Marabou Stork

Marabou Stork



COMMON NAME: marabou stork
KINGDOM: Animalia
PHYLUM: Chordata
ORDER: Ciconiiformes
FAMILY: Ciconiidae
GENUS SPECIES: Leptoptilos (slender wing) crumeniferus (referring to the throat pouch)


DESCRIPTION: Marabou storks are large, long-legged, long-necked wading birds with a long, bare throat sac.
SIZE: Approximately 150 cm (59 in.)
WEIGHT: Up to 9 kg (20 lb)
DIET: Feeds on insects, baby crocodiles, flamingos, small mammals, fish and carrion
INCUBATION: 30-50 days
CLUTCH SIZE 3-5 eggs
LIFE SPAN: Up to 20 years in zoos; wild life span not known
RANGE: Throughout Africa into some parts of Asia and Europe
HABITAT: Found in marshes, savannas and fields
STATUS: IUCN Not listed
CITES Not listed
USFWS Not listed


1. In addition to hollow leg bones, marabou storks have hollow toe bones. In such a large bird, this is an important adaptation for flight.
2. Marabou storks are attracted to grass fires. They march in front of the advancing fire grabbing animals that are fleeing.
3. The pouch on their throat is not used for food storage; it is more likely used in courtship.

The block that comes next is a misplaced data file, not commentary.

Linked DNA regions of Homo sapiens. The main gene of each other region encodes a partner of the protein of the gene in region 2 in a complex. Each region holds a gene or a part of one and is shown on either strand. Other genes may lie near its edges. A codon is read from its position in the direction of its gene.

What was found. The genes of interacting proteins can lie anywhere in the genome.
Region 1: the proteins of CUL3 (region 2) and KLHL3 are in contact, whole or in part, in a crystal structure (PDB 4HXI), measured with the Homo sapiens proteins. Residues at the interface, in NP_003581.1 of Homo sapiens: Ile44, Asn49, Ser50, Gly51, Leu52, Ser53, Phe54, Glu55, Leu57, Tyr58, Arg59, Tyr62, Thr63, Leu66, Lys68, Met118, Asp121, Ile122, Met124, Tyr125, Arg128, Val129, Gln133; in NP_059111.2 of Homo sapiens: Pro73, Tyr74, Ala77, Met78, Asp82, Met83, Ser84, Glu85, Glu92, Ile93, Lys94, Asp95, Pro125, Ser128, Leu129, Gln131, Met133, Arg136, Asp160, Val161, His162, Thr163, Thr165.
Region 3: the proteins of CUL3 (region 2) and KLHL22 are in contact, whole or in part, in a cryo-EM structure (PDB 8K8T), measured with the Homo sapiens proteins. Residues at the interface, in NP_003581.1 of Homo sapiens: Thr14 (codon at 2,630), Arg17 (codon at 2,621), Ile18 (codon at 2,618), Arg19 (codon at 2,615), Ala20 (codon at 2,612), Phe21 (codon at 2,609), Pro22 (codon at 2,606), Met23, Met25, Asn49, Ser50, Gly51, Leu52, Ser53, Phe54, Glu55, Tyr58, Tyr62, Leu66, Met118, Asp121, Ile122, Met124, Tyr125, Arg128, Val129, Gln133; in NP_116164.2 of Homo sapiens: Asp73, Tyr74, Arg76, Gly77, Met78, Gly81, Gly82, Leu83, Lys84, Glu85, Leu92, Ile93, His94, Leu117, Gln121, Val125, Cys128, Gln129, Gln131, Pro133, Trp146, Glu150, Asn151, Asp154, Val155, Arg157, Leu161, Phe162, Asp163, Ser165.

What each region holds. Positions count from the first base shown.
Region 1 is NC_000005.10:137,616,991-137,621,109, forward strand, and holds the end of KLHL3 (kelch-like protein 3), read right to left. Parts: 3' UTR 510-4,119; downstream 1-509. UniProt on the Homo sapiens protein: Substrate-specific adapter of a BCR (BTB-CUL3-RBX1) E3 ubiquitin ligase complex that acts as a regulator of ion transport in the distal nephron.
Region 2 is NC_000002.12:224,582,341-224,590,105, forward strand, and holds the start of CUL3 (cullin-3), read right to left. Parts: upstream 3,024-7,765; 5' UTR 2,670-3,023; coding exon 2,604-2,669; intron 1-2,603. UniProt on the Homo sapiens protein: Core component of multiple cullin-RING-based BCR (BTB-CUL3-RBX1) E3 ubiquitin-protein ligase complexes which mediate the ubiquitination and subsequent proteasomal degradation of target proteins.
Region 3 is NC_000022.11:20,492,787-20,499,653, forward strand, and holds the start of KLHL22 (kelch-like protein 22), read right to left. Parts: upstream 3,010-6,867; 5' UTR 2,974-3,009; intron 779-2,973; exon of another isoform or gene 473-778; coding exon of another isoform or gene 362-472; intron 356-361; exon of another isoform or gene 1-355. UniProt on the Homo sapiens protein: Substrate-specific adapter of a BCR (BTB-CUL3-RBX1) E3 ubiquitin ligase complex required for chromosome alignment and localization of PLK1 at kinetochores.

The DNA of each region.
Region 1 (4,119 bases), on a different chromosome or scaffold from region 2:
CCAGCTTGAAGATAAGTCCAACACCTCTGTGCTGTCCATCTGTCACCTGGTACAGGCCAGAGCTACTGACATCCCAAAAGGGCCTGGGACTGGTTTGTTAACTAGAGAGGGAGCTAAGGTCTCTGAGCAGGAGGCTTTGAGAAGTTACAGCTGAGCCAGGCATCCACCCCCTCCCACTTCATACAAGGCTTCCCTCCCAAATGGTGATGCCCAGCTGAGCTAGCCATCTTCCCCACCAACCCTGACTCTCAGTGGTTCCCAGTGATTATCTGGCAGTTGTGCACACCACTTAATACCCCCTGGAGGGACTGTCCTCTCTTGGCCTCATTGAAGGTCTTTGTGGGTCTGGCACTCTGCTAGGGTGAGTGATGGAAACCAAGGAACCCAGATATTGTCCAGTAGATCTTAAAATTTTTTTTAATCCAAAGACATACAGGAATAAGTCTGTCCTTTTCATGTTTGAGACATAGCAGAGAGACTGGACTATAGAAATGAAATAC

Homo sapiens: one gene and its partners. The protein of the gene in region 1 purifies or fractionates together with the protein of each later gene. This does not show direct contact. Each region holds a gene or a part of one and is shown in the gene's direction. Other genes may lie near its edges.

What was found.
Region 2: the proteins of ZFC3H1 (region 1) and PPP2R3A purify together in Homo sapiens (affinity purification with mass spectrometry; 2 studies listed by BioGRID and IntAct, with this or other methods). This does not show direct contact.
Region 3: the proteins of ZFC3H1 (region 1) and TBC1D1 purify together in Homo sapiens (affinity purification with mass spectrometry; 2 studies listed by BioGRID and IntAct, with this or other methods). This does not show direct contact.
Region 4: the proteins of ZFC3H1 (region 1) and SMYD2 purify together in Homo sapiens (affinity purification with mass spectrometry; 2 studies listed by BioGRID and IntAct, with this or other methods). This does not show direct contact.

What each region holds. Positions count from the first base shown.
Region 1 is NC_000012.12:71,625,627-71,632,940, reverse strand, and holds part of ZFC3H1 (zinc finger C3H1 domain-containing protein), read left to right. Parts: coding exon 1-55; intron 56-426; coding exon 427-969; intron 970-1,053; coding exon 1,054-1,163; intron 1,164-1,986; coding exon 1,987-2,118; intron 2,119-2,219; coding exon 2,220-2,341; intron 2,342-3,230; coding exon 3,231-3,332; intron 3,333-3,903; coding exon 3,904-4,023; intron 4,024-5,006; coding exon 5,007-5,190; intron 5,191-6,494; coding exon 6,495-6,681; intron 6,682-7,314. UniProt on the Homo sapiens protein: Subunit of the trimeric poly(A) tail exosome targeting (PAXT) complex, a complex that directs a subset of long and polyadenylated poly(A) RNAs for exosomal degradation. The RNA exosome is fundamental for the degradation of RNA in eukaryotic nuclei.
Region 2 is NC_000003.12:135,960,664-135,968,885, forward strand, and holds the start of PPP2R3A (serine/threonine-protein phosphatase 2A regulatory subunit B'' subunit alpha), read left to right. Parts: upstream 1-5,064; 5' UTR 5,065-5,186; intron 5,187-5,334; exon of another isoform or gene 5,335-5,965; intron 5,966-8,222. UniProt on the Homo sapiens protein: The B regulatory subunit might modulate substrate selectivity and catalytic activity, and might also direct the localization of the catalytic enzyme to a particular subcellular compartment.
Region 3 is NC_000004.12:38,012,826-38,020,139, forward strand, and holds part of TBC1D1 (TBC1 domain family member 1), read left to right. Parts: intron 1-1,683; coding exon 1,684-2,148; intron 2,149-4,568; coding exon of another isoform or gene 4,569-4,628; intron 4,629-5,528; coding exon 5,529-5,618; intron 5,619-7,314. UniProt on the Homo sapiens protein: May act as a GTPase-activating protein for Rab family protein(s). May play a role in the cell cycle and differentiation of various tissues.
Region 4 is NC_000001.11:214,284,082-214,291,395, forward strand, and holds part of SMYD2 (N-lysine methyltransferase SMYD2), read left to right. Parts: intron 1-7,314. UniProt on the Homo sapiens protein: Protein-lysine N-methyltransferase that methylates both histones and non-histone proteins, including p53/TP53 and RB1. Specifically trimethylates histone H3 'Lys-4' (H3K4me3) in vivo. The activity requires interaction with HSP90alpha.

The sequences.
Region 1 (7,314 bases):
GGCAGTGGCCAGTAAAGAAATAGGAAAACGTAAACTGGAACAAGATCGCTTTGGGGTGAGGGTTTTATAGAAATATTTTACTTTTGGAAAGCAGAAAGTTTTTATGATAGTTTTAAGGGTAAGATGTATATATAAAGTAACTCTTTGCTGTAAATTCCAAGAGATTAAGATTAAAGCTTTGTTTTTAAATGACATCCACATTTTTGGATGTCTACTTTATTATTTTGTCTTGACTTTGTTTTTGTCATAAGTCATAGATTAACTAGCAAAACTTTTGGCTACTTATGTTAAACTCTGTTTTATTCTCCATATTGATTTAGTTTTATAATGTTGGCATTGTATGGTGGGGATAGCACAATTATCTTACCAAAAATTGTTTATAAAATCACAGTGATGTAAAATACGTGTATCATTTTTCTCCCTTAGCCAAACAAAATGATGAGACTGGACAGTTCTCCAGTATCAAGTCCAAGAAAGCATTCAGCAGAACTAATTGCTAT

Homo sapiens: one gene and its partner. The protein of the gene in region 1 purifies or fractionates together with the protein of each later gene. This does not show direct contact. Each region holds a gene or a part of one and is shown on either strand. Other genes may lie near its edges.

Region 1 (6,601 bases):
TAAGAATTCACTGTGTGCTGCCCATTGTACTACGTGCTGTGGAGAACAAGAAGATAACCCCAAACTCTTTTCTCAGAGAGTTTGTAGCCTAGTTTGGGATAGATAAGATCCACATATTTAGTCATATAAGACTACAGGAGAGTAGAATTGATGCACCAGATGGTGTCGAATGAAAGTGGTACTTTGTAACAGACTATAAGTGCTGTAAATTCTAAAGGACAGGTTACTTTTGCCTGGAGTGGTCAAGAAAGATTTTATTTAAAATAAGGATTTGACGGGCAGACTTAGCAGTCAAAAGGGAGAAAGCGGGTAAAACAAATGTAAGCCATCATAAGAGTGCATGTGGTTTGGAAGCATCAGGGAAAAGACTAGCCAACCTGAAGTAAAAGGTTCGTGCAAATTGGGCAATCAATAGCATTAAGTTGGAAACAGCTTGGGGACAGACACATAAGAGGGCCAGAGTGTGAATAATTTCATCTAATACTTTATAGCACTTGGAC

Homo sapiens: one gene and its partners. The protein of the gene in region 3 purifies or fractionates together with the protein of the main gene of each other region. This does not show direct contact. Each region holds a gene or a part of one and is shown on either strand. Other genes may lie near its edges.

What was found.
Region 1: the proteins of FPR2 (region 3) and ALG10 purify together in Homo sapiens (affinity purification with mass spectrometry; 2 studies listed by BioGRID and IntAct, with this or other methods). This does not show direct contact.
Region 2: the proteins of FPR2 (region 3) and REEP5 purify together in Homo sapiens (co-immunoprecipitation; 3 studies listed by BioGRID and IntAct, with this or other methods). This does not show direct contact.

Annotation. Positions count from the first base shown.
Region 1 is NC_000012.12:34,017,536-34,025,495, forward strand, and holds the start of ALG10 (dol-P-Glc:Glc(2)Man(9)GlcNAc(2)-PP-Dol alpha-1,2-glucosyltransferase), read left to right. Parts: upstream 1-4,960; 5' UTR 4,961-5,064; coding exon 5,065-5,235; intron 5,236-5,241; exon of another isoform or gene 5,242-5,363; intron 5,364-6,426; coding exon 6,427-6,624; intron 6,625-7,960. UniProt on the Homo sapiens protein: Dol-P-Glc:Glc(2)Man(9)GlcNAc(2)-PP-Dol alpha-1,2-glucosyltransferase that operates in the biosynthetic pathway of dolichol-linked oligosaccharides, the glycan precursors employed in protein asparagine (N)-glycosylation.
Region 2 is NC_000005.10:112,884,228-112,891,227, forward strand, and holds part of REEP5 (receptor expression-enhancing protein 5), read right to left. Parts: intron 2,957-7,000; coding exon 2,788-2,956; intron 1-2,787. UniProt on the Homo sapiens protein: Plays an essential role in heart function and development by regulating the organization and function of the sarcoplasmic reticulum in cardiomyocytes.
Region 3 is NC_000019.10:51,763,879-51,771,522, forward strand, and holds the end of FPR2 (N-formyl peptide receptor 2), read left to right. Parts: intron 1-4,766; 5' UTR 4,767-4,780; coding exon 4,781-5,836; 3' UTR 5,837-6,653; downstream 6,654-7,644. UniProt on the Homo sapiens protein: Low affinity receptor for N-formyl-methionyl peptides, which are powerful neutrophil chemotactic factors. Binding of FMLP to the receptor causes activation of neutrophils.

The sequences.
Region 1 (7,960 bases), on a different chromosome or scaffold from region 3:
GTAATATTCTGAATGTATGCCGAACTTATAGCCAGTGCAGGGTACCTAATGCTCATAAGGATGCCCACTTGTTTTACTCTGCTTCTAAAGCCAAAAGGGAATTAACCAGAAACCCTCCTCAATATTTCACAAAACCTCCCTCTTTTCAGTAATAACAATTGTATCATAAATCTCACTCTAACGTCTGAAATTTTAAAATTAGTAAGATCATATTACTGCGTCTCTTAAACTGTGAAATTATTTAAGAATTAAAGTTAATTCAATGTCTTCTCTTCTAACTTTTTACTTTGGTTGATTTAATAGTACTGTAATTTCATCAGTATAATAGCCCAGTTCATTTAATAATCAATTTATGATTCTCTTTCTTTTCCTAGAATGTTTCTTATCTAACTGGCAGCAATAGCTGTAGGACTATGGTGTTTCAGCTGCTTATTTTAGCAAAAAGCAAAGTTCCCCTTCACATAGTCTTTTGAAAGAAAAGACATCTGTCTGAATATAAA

4. Marabous get much of their food through scavenging. They are attracted to lion kills, domestic stockyards, plowed fields, and rubbish piles.
5. Marabous nest in the dry season when carrion and evaporating pools that contain the natural prey necessary to raise their young are available.
6. These storks need to eat more than 700 g (1.6 lbs) of food a day.


Marabous, as well as many other storks and vultures, consume parts of rotting carcasses. They also break through thick hides of large, deceased mammals with their powerful beak. This helps to speed up the decomposition process and allows for other weaker scavengers to have access to the carcass. In addition, they are important predators, frequently seen standing on termite mounds ingesting swarming insects. In turn, these birds themselves are prey for large carnivores.

The Association of American Zoos and Aquariums recognizes Busch Gardens Tampa Bay as the first to successfully breed this species.


Gotch, A.F. Birds - Their Latin Names Explained. Poole, Dorst: Blandford Press, 1981.

Perrins, Dr. Christopher. Birds: Their Life, Their Ways, Their World. New York: The Reader's Digest Association, Inc. 1979.

Perrins, Dr. Christopher M. And Dr. Alex L.A. Middleton, eds. The Encyclopedia of Birds. New York: Facts on File Pub. 1985.

Perrins, Dr. Christopher M. The Illustrated Encyclopedia of Birds: The Definitive Reference to Birds of the World. New York: Prentice Hall Press. 1990.